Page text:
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  #141  
Old 03-01-2010, 09:22 PM
Roger Roger is offline
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Join Date: Dec 1999
Location: McMurray, PA
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Quote:
Originally Posted by Marcos View Post
....

More professional mowing contractors should POLL THEIR CLIENTS as to whether THEY prefer bagging vs. mulching of their clippings.
....
I believe that most of my customers wouldn't know what the question meant. In discussions from time to time, if the topic arises, it is clear they have no idea, nor do they care, what is done. Oh yes, there is a small percentage who understand, but it is a very small percentage.

The important question to my residential customers, "Does the job look good?" How that goal is accomplished is up to me. Much earlier in my life as an LCO, I got all bunched up about the topic. I tried to explain, get permissions, etc. That mentality is all gone now.

As I've been doing this work for many years now, it is clearer and clearer that nearly all of them just don't know, nor do they care. I never mention one word in my offer letters or quotations about clipping management. I do what is necessary to meet the standard I believe is right for the property, for the customer, and for me. The second item is what is important -- being sure to understand what the customer expects. However, I am also very concerned about what result I leave when I drive away - every finished job is my marketing brochure for other potential clients. I may choose to do more work than the client expects. That is my choice, for the benefit of my reputation.
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  #142  
Old 03-01-2010, 09:22 PM
THC THC is offline
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Quote:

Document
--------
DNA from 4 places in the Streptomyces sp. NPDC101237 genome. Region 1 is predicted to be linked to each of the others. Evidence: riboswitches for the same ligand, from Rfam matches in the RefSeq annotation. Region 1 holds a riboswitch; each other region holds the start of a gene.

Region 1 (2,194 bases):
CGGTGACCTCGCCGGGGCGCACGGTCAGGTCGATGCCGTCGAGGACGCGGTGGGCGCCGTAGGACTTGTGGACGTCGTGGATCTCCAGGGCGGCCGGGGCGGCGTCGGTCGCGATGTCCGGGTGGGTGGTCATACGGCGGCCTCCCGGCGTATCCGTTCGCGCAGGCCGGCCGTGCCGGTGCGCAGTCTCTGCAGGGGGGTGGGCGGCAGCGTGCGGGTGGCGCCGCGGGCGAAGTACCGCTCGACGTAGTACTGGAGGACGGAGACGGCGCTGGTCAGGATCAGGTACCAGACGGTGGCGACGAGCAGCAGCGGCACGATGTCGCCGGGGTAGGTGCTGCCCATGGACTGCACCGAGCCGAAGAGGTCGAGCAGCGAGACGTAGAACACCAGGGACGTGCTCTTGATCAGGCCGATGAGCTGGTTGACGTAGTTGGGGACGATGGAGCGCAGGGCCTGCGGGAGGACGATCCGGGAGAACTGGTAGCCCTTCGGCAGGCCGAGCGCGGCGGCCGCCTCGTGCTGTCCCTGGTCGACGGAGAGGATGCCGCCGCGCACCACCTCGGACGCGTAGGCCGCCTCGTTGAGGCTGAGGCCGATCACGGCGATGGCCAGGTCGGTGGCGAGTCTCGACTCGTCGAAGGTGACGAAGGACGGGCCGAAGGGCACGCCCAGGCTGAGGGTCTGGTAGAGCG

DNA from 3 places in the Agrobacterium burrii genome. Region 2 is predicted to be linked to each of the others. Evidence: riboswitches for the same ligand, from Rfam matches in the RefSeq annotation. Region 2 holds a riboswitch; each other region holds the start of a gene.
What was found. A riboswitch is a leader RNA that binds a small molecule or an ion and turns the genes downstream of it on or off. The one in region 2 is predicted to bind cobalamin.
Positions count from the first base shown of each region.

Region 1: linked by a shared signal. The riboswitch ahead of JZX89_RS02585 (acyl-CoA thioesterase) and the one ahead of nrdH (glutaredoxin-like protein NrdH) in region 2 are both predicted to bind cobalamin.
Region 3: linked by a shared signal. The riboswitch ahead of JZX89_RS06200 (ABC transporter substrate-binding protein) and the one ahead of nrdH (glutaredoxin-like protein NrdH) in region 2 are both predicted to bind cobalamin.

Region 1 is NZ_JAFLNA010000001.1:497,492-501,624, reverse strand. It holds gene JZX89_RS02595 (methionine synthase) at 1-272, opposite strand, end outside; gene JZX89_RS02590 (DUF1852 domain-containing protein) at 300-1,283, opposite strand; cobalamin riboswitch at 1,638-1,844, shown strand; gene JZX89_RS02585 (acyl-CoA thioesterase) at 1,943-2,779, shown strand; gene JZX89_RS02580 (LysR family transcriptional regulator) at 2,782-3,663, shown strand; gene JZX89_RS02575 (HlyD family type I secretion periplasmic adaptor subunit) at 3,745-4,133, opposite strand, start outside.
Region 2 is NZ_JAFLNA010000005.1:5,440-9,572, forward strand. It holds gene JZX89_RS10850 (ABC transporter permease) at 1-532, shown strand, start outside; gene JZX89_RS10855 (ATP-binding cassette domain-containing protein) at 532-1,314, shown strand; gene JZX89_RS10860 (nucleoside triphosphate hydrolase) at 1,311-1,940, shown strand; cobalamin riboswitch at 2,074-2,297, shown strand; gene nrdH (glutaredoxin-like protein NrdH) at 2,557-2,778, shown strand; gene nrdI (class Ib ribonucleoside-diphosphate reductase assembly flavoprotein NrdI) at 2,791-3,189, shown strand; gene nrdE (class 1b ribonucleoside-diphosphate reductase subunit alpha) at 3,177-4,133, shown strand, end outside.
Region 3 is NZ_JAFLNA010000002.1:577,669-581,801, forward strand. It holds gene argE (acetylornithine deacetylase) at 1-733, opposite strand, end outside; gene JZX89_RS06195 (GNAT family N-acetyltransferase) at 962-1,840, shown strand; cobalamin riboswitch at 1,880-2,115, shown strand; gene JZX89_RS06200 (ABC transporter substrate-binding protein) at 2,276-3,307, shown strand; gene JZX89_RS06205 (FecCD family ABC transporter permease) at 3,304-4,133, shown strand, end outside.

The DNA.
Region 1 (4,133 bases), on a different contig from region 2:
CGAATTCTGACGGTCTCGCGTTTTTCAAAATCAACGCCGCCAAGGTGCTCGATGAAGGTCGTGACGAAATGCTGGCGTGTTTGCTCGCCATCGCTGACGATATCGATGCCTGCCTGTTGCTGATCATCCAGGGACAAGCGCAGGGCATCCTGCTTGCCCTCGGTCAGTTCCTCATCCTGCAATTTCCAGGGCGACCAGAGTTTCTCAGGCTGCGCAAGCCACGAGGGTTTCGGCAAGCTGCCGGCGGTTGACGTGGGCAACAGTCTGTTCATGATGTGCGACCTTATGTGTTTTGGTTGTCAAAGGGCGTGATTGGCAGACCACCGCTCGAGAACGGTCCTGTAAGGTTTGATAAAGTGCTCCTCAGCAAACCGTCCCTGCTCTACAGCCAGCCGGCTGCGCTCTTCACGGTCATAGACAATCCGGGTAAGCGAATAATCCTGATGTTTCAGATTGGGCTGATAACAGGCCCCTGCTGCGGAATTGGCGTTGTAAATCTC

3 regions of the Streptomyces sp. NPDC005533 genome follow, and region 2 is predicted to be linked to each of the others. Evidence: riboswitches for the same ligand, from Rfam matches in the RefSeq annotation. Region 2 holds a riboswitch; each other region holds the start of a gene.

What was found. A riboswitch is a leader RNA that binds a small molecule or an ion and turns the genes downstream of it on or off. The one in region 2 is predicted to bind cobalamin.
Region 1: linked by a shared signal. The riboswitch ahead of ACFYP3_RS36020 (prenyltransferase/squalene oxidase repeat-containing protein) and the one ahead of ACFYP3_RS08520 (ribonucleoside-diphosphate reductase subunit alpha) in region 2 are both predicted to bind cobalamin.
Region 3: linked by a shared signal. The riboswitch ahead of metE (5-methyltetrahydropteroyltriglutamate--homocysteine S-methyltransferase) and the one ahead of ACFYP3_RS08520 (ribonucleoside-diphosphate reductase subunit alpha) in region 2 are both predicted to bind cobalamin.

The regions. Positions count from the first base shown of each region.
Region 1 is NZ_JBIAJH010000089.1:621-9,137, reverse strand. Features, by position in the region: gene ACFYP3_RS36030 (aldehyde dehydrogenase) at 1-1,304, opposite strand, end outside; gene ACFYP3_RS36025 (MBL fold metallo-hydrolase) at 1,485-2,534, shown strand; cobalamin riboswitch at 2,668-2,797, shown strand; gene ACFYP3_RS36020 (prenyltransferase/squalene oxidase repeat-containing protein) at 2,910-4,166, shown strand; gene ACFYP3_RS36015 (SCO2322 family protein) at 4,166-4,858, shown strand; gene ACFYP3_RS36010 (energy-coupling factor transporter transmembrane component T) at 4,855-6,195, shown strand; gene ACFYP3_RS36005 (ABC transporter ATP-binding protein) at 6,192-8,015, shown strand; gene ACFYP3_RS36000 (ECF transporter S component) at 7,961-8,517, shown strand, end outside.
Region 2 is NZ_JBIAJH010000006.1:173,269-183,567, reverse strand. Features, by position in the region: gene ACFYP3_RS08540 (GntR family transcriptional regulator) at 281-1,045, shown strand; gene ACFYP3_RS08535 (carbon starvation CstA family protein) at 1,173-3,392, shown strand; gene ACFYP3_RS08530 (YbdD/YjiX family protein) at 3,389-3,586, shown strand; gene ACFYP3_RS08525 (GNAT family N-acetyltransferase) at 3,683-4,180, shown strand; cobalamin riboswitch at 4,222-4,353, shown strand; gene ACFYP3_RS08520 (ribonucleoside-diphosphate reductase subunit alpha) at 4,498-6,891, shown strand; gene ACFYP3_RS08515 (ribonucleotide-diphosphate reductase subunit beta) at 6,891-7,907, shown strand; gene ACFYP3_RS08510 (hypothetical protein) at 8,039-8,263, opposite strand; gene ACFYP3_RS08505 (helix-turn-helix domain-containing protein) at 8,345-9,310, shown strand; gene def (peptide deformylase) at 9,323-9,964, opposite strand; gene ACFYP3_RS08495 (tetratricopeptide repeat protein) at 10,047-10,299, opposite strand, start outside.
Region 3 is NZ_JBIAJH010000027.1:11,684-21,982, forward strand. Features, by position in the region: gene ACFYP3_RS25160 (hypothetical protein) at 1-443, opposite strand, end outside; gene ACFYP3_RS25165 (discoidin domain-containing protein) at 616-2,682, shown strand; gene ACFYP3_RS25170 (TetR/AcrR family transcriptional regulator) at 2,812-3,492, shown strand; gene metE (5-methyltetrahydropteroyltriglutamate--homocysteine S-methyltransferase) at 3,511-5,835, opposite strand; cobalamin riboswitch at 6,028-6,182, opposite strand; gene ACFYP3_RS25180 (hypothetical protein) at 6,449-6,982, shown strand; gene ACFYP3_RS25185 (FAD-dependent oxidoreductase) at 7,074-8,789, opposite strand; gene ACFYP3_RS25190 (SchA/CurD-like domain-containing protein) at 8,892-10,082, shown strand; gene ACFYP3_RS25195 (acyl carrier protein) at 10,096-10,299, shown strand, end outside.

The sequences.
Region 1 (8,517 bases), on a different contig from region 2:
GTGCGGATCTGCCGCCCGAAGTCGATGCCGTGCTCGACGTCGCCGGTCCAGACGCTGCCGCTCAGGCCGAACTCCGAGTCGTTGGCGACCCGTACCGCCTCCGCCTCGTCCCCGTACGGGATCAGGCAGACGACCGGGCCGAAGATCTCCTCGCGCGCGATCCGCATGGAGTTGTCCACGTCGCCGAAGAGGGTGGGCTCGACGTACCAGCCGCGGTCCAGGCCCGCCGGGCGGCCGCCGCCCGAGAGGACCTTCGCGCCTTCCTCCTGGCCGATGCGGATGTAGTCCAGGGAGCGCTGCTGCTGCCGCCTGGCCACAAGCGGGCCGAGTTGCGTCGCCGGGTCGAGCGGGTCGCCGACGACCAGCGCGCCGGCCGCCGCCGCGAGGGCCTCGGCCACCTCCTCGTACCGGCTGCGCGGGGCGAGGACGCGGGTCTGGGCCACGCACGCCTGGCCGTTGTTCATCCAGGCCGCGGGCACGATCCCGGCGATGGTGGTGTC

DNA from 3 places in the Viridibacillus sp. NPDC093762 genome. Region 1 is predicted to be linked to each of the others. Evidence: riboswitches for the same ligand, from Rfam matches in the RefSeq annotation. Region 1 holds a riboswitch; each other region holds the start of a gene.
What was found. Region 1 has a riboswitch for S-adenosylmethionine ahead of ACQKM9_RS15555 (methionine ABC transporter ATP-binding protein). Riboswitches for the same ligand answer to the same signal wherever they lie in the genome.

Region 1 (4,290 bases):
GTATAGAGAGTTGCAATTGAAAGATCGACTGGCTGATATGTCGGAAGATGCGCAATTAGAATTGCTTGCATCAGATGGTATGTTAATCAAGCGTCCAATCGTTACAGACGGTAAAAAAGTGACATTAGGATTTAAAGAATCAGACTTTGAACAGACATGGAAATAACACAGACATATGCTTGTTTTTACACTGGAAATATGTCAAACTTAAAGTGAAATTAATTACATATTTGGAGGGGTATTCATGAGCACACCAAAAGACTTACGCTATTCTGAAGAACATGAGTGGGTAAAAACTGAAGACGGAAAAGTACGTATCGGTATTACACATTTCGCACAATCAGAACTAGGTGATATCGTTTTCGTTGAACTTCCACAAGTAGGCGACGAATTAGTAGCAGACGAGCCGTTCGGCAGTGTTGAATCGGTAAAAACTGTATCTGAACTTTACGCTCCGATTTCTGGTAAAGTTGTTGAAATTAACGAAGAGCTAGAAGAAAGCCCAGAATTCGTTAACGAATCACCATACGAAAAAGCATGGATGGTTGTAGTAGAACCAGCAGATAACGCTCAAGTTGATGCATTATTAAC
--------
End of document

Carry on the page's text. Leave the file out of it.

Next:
Originally Posted by THEGOLDPRO View Post
alittle easier i suppose in the tight spots as far as visibility goes, both trucks are the exact same length so they maneuver the same.
I guess I was thinking of backdragging and using a pull plow on small residential driveways. I want to get a plow next winter because I'm sick of snowblower/shovel combo. Last time I checked out plows, 6-8 years ago, back dragging was a pipe dream. But the last couple years I've saw more and more plows back dragging or using a pull plow and doing a really good job.
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  #143  
Old 03-01-2010, 09:27 PM
dishboy dishboy is offline
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Quote:
Originally Posted by Marcos View Post
Although his attitude is obviously over-the-top, I agree with him in his overall point that the practice of bagging lawn clippings is essentially the resurrection of your grandfather's naive mistake of an idea.
Grandpa never put any thought to the fact that the clippings he bagged & hauled off actually represented X% of the nitrogen he applied earlier that year.
Not to mention what he was doing was clogging up landfills unneccessally....(or the watersheds, if he was dumping illegally!)


Many contractors that currently 'bag & haul' COULD BE mulching/discharging X% of their clippings, but they:

A) purchased expensive clipping (& leaf) pickup equipment that's often cumbersome, if not impossible to switch over to a 'mulch &/or discharge' system in the insane craziness of the growing season

B) in general, give little or no thought to the overall health & well being of the turf under their wheels, aside from maybe ....seeing a "nice stripe".
These types of guys have completely NO understanding of the importance of returning clippings have to maintaining soil health in the turf.
So to these dweebs, this whole debate is inconsequential.

C) they fall behind in their mowing schedule for whatever reason, or get socked with rain / snow, etc...and thus feel pressed to hook up collection systems to get caught up.
But when they finally do, they stay in the 'pickup' pattern instead of switching to 'mulch'
Why?........
Either because of human nature's tendency to "stay the course".....
or
....because some of them feel they may rock the boat with their clients if they had been bagging clippings prior, then mulching / discharging later.


More professional mowing contractors should POLL THEIR CLIENTS as to whether THEY prefer bagging vs. mulching of their clippings.
I'll bet many of them that've been hiding under rocks might be surprised just what direction public consensus has taken lately!
Smart man.